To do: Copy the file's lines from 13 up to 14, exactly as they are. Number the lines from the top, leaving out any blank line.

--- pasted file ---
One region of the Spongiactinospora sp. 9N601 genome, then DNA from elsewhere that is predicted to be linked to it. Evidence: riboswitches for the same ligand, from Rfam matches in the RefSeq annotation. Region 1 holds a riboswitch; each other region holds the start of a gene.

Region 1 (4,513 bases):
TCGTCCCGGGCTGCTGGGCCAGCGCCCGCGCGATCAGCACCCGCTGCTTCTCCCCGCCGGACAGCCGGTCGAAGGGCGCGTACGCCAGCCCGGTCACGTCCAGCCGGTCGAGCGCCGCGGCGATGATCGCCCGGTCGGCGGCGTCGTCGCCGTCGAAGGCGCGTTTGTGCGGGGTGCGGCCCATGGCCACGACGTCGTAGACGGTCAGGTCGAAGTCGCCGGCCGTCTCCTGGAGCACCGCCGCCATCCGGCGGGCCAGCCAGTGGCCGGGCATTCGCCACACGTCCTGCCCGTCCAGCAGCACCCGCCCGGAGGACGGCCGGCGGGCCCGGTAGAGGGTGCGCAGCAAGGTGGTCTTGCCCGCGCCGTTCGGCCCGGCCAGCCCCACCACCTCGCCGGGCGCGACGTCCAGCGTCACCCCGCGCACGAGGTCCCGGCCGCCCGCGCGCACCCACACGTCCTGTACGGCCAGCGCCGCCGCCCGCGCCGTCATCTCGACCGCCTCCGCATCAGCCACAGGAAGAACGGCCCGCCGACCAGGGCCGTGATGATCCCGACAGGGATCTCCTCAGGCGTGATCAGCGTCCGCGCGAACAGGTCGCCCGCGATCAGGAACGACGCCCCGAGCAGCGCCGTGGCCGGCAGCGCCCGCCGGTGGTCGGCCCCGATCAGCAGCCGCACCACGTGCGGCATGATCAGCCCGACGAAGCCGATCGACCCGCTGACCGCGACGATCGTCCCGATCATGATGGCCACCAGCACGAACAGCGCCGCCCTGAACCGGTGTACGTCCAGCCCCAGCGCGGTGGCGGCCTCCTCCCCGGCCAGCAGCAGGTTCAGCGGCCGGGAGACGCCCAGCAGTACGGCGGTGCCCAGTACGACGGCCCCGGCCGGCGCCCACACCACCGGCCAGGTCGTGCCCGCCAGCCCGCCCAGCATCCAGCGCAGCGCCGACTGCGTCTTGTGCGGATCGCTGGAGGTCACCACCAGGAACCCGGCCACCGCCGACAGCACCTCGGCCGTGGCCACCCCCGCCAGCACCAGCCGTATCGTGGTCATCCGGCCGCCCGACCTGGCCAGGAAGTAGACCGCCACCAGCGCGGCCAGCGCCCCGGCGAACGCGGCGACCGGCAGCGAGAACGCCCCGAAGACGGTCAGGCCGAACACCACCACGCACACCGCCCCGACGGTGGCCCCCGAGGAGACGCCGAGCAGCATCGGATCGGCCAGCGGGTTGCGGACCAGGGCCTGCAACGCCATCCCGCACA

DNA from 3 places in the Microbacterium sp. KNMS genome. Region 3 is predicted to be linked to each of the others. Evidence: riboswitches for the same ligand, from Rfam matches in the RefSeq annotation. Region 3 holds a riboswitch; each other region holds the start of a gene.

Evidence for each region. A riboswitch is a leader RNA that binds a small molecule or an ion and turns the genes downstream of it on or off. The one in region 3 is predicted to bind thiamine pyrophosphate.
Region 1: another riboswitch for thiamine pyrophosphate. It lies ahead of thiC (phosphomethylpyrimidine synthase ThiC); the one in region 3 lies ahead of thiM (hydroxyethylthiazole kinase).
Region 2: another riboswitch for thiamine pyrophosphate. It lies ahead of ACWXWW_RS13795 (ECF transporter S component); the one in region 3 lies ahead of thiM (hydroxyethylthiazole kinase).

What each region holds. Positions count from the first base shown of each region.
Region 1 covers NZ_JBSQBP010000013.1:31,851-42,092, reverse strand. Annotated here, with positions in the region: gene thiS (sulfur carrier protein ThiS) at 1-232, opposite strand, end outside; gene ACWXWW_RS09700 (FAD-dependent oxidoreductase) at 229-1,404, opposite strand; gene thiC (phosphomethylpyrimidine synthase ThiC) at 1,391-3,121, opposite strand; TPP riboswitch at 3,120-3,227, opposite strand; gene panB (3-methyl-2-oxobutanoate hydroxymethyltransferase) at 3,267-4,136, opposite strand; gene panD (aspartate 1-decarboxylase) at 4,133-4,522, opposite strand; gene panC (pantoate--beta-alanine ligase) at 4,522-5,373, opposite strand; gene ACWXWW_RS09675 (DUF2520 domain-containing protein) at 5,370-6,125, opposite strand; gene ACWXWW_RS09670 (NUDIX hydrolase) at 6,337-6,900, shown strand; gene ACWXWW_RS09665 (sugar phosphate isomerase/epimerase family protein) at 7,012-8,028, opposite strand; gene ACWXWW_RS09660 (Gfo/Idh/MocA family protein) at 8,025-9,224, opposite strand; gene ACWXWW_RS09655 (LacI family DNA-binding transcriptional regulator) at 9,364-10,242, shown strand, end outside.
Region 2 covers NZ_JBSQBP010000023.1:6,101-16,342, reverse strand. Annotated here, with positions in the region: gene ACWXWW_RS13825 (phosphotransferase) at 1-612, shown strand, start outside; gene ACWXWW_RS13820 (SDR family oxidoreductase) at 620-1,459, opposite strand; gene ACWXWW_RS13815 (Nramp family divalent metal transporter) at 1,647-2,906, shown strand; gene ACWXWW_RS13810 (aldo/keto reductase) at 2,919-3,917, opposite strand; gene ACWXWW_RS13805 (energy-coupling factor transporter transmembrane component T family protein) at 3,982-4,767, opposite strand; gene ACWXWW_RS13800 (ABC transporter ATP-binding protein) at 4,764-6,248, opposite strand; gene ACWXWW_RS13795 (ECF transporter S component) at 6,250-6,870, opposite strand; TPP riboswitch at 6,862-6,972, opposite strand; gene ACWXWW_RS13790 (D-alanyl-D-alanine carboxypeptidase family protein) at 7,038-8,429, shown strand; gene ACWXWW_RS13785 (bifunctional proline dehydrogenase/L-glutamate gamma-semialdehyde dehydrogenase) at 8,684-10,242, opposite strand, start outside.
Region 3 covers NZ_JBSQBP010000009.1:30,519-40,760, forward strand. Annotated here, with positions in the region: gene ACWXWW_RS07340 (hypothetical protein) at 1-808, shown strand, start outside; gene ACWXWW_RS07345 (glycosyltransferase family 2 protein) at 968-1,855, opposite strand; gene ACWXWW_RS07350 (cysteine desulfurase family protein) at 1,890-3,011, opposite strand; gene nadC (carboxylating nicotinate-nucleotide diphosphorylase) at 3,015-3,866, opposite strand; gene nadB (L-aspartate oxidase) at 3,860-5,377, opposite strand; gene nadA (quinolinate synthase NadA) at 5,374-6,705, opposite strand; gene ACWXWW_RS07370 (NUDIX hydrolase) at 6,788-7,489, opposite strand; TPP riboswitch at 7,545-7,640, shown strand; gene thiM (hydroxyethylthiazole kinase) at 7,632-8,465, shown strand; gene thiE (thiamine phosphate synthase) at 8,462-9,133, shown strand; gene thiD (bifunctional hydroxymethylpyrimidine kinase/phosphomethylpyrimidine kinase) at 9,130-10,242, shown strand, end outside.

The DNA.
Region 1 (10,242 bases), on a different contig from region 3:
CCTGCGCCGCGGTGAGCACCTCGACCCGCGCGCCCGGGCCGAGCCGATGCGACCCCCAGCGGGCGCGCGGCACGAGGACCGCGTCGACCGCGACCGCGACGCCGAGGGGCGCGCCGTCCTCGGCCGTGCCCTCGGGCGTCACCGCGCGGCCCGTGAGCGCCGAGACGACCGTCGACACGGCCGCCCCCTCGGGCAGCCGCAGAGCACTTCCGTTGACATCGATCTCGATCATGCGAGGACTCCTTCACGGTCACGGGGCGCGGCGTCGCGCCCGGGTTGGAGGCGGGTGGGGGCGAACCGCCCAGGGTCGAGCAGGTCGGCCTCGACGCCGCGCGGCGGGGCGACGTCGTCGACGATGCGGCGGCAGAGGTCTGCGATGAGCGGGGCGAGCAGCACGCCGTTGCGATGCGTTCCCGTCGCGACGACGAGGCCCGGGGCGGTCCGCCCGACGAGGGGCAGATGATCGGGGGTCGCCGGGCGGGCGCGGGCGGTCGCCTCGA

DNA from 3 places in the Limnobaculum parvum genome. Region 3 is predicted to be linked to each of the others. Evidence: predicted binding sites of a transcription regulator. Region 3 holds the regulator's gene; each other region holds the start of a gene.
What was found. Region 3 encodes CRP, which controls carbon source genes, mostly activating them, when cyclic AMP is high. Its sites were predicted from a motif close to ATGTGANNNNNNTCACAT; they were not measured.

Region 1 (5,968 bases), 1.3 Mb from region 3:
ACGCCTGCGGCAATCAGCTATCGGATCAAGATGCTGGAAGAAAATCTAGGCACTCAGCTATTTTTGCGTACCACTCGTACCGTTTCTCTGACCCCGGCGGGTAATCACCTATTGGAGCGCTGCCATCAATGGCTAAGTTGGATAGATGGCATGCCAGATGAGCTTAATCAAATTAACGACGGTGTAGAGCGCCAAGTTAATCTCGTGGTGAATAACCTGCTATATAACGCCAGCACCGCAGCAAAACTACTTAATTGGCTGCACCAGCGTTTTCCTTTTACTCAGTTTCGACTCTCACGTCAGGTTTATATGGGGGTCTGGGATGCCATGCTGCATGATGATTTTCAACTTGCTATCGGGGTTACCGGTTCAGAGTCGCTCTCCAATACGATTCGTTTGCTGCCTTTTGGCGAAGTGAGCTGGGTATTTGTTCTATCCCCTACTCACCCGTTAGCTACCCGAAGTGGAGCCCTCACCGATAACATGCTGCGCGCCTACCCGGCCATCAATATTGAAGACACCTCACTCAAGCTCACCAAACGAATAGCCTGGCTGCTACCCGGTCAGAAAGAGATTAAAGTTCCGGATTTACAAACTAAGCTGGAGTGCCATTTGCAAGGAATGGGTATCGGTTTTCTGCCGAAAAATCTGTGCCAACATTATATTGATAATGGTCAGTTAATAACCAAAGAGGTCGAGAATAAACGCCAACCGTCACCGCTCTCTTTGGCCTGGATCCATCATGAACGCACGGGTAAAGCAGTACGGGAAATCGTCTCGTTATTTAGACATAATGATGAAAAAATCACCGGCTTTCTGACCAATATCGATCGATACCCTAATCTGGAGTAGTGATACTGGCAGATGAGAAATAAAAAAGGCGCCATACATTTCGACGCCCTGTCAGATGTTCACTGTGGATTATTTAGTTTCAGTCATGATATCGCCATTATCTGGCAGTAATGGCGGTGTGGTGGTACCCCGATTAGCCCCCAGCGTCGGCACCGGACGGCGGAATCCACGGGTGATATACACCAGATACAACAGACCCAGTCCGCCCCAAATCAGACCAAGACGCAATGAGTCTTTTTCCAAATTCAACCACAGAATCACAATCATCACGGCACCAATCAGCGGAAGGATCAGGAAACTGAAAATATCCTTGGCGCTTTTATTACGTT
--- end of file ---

Region 1 (10,242 bases), on a different contig from region 3:
CCTGCGCCGCGGTGAGCACCTCGACCCGCGCGCCCGGGCCGAGCCGATGCGACCCCCAGCGGGCGCGCGGCACGAGGACCGCGTCGACCGCGACCGCGACGCCGAGGGGCGCGCCGTCCTCGGCCGTGCCCTCGGGCGTCACCGCGCGGCCCGTGAGCGCCGAGACGACCGTCGACACGGCCGCCCCCTCGGGCAGCCGCAGAGCACTTCCGTTGACATCGATCTCGATCATGCGAGGACTCCTTCACGGTCACGGGGCGCGGCGTCGCGCCCGGGTTGGAGGCGGGTGGGGGCGAACCGCCCAGGGTCGAGCAGGTCGGCCTCGACGCCGCGCGGCGGGGCGACGTCGTCGACGATGCGGCGGCAGAGGTCTGCGATGAGCGGGGCGAGCAGCACGCCGTTGCGATGCGTTCCCGTCGCGACGACGAGGCCCGGGGCGGTCCGCCCGACGAGGGGCAGATGATCGGGGGTCGCCGGGCGGGCGCGGGCGGTCGCCTCGA